“Hundreds of millions will face food insecurity, forced migration, disease, and death,” the author of a UN report argues.
Thanks to their wealth the rich have always been able to insulate themselves far better than the poor against the slings and arrows of misfortune. The same will be the case when the worse effects of climate change begin sweeping the world.
In fact, the planet is facing the prospect of a “climate apartheid” whereby the rich will weather the effects of climate change fairly well while the poor will end up suffering its consequences to the full, according to a report submitted to the UN’s Human Rights Council.
A main reason for that is simple: wealthy individuals and businesses can protect themselves against extreme climate events by investing heavily in protective measures. People with no such financial wherewithal won’t be able to do so, however.
The author of the report, Special Rapporteur Philip Alston, cited the example of a power outage in New York that left millions without power when Hurricane Sandy hit the state in 2012. Meanwhile, “the Goldman Sachs headquarters was protected by tens of thousands of its own sandbags and power from its generator,” he writes.
The rich can remain largely unscathed, but not so the poor. “Even under the best-case scenario, hundreds of millions will face food insecurity, forced migration, disease, and death,” Alston cautions.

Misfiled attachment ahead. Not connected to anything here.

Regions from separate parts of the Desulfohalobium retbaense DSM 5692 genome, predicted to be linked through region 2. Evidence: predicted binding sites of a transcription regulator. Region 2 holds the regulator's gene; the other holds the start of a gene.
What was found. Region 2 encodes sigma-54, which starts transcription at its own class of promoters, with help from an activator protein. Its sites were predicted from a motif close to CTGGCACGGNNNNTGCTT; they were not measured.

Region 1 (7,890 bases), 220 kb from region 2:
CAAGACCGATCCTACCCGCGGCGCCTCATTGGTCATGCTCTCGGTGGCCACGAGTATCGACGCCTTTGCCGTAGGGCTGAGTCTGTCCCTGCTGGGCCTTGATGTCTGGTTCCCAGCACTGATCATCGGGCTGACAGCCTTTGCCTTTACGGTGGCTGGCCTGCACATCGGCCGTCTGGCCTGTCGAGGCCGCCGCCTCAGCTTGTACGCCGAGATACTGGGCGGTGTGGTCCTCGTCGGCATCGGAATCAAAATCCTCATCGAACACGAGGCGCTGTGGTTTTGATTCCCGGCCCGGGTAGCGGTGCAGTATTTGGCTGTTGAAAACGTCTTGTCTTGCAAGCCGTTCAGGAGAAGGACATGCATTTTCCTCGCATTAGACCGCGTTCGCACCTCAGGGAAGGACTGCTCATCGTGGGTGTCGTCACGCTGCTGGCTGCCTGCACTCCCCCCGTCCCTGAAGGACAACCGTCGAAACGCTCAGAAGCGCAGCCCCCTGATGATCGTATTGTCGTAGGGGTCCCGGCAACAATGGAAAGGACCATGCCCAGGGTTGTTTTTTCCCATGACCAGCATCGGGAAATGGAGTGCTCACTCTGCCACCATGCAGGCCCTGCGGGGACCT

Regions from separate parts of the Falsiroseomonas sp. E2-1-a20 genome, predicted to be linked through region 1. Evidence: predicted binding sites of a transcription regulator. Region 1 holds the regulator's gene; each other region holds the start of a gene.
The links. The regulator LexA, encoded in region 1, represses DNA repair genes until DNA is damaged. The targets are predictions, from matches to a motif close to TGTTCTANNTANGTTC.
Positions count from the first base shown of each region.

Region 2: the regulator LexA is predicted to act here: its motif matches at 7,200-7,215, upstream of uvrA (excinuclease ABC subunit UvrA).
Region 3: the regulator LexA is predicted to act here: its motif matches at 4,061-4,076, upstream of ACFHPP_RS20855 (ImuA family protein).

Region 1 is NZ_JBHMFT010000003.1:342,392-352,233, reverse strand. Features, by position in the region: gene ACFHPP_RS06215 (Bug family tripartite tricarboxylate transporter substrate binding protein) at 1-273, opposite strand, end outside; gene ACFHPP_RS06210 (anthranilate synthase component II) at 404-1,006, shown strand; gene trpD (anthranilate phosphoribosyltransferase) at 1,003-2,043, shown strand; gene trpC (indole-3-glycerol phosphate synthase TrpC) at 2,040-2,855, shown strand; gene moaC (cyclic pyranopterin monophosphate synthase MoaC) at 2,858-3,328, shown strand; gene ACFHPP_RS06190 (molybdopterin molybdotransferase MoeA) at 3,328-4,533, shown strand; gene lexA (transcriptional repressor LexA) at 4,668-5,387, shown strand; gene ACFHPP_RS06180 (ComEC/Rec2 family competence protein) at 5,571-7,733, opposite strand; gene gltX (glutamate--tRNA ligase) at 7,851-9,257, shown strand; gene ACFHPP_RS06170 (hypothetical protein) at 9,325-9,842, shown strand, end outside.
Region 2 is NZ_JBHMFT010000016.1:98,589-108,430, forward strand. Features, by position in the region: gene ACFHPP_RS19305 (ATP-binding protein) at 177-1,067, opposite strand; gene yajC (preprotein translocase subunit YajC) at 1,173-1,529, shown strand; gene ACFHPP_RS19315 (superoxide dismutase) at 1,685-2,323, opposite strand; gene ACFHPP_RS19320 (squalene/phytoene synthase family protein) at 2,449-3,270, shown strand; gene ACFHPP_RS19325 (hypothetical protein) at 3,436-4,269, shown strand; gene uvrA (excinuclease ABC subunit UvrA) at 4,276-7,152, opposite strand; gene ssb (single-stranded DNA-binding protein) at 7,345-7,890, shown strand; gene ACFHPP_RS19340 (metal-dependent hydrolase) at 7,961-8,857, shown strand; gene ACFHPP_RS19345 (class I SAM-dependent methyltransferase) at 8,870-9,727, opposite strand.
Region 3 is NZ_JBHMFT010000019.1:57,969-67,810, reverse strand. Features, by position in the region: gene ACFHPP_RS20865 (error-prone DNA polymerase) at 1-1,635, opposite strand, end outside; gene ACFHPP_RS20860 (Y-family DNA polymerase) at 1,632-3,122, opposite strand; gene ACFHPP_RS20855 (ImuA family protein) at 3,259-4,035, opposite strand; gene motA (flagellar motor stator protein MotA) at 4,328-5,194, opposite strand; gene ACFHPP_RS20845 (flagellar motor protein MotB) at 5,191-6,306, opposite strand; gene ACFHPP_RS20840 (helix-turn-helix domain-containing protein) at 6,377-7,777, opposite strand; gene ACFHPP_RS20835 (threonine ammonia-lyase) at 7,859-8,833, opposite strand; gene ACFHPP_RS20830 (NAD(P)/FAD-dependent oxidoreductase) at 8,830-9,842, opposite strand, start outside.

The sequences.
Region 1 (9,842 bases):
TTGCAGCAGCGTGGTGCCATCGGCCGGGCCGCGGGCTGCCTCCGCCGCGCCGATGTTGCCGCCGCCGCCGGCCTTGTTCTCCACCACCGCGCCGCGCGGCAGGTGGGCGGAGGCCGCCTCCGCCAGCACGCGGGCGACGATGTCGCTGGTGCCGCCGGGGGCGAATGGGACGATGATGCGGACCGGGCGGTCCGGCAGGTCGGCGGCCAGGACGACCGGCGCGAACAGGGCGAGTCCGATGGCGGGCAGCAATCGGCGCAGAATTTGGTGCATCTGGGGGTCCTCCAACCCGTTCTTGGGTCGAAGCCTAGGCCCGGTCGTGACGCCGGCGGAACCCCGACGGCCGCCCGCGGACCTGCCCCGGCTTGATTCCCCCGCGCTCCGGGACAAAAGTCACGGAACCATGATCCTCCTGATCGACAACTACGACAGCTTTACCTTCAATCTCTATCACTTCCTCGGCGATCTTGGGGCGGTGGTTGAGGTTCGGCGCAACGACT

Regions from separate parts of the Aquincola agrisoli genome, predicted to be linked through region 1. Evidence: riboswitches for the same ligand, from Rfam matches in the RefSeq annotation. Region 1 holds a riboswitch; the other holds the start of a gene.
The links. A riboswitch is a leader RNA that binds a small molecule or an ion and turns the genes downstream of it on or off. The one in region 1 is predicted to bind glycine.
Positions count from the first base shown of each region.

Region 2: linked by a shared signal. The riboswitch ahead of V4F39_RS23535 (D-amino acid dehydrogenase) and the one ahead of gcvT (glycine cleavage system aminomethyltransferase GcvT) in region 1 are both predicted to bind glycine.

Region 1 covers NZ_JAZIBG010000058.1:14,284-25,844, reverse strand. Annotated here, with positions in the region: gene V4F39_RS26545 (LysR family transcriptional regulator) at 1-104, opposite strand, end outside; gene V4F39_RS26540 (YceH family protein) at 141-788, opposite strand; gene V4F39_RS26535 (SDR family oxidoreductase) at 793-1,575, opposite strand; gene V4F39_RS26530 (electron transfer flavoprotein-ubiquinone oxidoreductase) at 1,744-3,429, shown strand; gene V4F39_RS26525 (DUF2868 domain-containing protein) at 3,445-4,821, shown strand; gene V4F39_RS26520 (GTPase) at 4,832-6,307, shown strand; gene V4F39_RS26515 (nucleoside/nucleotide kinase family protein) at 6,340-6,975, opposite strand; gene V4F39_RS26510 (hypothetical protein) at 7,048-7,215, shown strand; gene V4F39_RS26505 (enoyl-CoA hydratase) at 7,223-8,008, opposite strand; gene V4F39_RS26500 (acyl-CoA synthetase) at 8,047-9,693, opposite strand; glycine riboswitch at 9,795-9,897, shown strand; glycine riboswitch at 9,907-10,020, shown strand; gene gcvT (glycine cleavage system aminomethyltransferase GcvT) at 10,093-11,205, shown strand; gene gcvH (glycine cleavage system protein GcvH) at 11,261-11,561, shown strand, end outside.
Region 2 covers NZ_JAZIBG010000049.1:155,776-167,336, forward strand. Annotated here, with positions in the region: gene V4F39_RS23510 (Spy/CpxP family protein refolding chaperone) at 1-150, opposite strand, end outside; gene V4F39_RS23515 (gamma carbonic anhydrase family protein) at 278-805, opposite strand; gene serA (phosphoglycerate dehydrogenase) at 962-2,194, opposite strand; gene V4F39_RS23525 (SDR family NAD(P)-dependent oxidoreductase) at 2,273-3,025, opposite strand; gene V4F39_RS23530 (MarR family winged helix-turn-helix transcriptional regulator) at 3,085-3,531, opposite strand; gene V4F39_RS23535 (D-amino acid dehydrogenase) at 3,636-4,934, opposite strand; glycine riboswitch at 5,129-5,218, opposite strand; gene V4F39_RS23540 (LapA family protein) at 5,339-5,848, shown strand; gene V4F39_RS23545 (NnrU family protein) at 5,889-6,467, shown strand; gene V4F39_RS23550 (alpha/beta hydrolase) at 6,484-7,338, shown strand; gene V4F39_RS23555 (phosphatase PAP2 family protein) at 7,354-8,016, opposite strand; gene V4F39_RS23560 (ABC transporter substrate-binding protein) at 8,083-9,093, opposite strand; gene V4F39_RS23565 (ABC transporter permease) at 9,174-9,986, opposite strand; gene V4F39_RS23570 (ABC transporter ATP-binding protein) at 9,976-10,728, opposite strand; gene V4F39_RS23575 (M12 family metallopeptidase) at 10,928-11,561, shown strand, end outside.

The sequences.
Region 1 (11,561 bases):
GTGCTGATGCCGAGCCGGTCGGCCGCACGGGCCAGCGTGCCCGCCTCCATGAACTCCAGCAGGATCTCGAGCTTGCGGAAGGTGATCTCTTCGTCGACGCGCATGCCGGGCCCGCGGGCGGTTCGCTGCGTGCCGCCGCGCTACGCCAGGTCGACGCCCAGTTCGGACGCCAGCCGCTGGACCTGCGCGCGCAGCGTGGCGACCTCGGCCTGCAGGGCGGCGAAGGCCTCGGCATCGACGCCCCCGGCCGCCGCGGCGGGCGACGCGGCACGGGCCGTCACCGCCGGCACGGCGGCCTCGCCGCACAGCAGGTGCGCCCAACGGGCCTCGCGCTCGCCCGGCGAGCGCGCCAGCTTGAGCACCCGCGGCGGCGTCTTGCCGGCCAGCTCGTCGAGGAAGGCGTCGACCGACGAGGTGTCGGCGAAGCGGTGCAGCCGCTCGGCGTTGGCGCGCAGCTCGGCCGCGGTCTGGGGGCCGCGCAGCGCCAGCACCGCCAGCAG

Growing disparities in the face of cataclysmic climate change could lead to even starker divisions between the haves and have-nots.
“An over-reliance on the private sector could lead to a climate apartheid scenario in which the wealthy pay to escape overheating, hunger, and conflict, while the rest of the world is left to suffer,” he posits. “We know that if we wait another decade before taking really major, revolutionary measures to transform our economies, the situation is going to be absolutely dire,” he adds.
Yet meaningful action on climate change is still lacking despite repeated pledges by governments to rein in their carbon emissions. “Thirty years of conventions appear to have done very little,” Alston writes. “From Toronto to Noordwijk to Rio to Kyoto to Paris, the language has been remarkably similar as [nations worldwide] continue to kick the can down the road.”